May 15, 2018 4:09 pm
Updated: May 15, 2018 4:29 pm

Richmond votes to continue to allow so-called ‘megahomes’ on farmland

The city of Richmond is set to vote on a plan to limit the size of monster homes on farmland and as Tanya Beja reports, the decision could set a precedent for the rest of the province.


After a marathon meeting that lasted a few hours, Richmond City Council has decided not to reduce the size of so-called “megahomes” built on land in the Agricultural Land Reserve (ALR).

The city has decided to maintain the current maximum size of over 10,000 square feet and will allow secondary homes of 3,200 square feet for farm workers on eight to 25 hectare lots.

LISTEN: Richmond council vote on farmland mansions

Council had tried to make a decision back in March but had to defer the decision following a three-hour meeting where councillors heard from more than 30 speakers.

WATCH: Richmond looks to address megahomes built on farmland

But not everyone was happy with the decision. Coun. Harold Steves says he would have rather seen a cap at half that size. He said allowing such large homes attracted more people to do the same.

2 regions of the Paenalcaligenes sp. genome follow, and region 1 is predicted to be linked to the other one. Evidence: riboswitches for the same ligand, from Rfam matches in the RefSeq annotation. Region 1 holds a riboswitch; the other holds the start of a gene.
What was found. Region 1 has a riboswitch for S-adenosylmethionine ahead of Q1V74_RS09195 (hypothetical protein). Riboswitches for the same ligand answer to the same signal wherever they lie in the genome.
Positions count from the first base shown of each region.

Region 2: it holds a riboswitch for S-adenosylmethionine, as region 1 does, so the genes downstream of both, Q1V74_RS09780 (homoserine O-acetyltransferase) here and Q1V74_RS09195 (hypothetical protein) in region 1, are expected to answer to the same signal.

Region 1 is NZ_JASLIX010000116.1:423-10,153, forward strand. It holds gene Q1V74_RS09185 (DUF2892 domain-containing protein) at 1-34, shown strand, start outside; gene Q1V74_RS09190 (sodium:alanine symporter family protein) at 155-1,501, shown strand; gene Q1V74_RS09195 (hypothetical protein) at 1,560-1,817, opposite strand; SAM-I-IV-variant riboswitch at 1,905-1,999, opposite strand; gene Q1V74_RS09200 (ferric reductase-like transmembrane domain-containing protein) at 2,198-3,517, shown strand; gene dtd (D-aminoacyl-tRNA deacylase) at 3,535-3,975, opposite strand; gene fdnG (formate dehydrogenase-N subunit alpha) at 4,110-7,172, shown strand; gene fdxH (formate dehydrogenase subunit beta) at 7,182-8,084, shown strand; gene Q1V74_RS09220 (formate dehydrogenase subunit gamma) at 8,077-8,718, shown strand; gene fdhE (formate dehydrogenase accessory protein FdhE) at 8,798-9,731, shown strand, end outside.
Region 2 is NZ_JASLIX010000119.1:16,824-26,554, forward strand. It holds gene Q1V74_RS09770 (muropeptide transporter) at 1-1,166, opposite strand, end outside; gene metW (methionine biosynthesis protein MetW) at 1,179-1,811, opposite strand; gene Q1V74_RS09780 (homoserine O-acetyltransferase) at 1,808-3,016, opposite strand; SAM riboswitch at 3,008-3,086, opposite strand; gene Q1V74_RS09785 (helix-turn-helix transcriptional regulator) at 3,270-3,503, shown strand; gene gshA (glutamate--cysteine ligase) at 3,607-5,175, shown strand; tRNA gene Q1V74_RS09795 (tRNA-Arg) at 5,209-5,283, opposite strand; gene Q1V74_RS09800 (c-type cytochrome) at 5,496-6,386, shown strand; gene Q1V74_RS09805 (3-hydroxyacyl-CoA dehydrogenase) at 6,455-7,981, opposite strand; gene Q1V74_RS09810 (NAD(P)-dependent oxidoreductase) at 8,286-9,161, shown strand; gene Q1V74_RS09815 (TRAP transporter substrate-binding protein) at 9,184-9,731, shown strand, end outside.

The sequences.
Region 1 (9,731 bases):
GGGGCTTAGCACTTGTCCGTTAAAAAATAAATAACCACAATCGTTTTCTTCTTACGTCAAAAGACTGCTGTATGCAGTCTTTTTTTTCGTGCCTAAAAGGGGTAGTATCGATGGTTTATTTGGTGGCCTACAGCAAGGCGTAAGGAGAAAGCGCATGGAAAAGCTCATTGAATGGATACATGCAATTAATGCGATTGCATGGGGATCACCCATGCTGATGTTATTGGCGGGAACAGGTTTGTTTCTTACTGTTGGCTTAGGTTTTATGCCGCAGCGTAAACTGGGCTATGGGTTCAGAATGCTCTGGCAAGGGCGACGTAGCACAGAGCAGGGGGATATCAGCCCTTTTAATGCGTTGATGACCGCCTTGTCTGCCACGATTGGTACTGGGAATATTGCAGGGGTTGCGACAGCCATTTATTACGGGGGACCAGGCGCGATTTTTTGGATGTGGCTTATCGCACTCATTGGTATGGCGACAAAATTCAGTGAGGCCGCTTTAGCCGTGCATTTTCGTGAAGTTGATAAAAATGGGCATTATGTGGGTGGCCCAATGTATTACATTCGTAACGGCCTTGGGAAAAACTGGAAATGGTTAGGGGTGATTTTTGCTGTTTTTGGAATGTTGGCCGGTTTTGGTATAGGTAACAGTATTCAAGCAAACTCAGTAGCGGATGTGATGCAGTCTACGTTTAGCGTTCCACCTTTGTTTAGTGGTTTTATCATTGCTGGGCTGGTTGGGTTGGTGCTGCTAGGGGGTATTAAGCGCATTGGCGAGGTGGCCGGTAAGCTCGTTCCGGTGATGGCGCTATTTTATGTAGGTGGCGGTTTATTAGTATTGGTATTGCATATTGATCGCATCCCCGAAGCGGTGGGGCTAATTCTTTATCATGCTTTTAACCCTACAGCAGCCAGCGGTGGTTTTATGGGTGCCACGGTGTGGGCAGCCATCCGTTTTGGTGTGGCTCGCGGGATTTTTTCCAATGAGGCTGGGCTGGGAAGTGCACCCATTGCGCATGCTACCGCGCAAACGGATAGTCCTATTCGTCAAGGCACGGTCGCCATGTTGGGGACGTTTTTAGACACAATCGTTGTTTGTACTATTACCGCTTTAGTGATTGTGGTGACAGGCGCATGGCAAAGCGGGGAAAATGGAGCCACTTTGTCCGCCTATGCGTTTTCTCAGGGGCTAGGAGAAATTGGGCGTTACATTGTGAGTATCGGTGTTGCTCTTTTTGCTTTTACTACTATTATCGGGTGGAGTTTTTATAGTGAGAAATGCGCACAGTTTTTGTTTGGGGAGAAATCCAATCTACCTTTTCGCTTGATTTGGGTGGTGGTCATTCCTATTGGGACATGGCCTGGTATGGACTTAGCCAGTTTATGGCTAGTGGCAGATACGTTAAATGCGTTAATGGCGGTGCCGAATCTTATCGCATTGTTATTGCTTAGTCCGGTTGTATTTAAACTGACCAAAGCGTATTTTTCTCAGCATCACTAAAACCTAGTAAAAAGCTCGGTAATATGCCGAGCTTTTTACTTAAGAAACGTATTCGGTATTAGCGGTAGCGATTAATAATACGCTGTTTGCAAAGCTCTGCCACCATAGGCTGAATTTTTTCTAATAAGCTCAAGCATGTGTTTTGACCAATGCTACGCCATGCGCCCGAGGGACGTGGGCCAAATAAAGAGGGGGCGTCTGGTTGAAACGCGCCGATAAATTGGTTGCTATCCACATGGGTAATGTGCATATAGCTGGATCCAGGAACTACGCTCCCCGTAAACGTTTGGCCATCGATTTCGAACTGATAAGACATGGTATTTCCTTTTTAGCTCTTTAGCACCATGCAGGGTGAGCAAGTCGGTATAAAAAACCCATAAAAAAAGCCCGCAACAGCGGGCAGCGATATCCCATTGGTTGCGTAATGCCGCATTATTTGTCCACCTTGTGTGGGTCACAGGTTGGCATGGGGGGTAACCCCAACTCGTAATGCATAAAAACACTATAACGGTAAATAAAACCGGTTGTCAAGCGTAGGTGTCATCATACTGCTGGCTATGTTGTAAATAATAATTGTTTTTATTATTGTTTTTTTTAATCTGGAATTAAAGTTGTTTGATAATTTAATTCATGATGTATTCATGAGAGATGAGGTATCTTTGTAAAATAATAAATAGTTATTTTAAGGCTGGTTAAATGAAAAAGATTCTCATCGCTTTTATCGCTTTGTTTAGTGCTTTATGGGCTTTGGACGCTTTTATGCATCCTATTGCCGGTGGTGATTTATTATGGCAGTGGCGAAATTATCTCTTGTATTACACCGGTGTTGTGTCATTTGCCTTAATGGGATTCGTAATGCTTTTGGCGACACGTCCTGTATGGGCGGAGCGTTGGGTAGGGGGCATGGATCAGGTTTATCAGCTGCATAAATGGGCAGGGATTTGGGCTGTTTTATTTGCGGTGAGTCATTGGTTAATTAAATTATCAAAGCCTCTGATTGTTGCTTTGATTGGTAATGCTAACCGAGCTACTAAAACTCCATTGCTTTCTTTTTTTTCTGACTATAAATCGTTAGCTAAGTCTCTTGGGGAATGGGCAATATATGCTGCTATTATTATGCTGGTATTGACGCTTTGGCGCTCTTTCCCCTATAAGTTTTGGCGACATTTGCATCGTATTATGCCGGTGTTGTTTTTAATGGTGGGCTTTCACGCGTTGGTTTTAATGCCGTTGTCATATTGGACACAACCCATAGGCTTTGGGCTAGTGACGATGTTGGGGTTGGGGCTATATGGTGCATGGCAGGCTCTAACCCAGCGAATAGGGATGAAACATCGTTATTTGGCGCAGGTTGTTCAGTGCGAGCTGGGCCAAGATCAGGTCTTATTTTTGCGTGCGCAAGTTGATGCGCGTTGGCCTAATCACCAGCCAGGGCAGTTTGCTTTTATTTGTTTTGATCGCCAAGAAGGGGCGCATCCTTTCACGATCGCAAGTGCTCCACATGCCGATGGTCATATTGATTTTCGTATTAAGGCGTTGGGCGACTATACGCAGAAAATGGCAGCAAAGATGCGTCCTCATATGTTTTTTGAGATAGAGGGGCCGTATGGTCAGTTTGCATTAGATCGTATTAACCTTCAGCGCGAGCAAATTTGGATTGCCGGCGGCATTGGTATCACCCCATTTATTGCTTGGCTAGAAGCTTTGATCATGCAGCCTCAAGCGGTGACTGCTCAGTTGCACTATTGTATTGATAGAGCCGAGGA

“When they discovered that farmland was cheap, they started buying farmers and building these huge mansions, which of course increased the prices of farmland, so it is out of reach of a bonafide farmer.”

READ MORE: Richmond city council to review solutions to so-called ‘megahomes’ on farmland

Roland Hoegler, who owns land in the ALR, disagrees with Steves. He says his land is so small that he cannot make it a viable farm, or get the farm status that he would need.

“You can’t just say every piece of ALR land is sacred,” Hoegler said. “The times have changed.”

Other farmers told council they needed the extra space to house workers and multiple generations of their families.

WATCH: Richmond ALR mega mansion listed as guesthouse on travel websites

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“There is a problem but it’s not just Richmond, this is a problem that’s going across the province,” said Agriculture Minster Lana Popham.

Popham said no changes can be made until the revitalization committee consultation is complete.

“I expect their report to come forward with recommendations this summer and after looking at those recommendations I expect to see regulatory or legislative change.”

When asked if knowing changes is coming will entice people to buy up land and get building ahead of time Popham said she doesn’t think so.

Meanwhile, Green Party Leader Andrew Weaver is calling on the province to take “immediate” action to halt farmland speculation.

~With files form Liza Yuzda

© 2018 Global News, a division of Corus Entertainment Inc.

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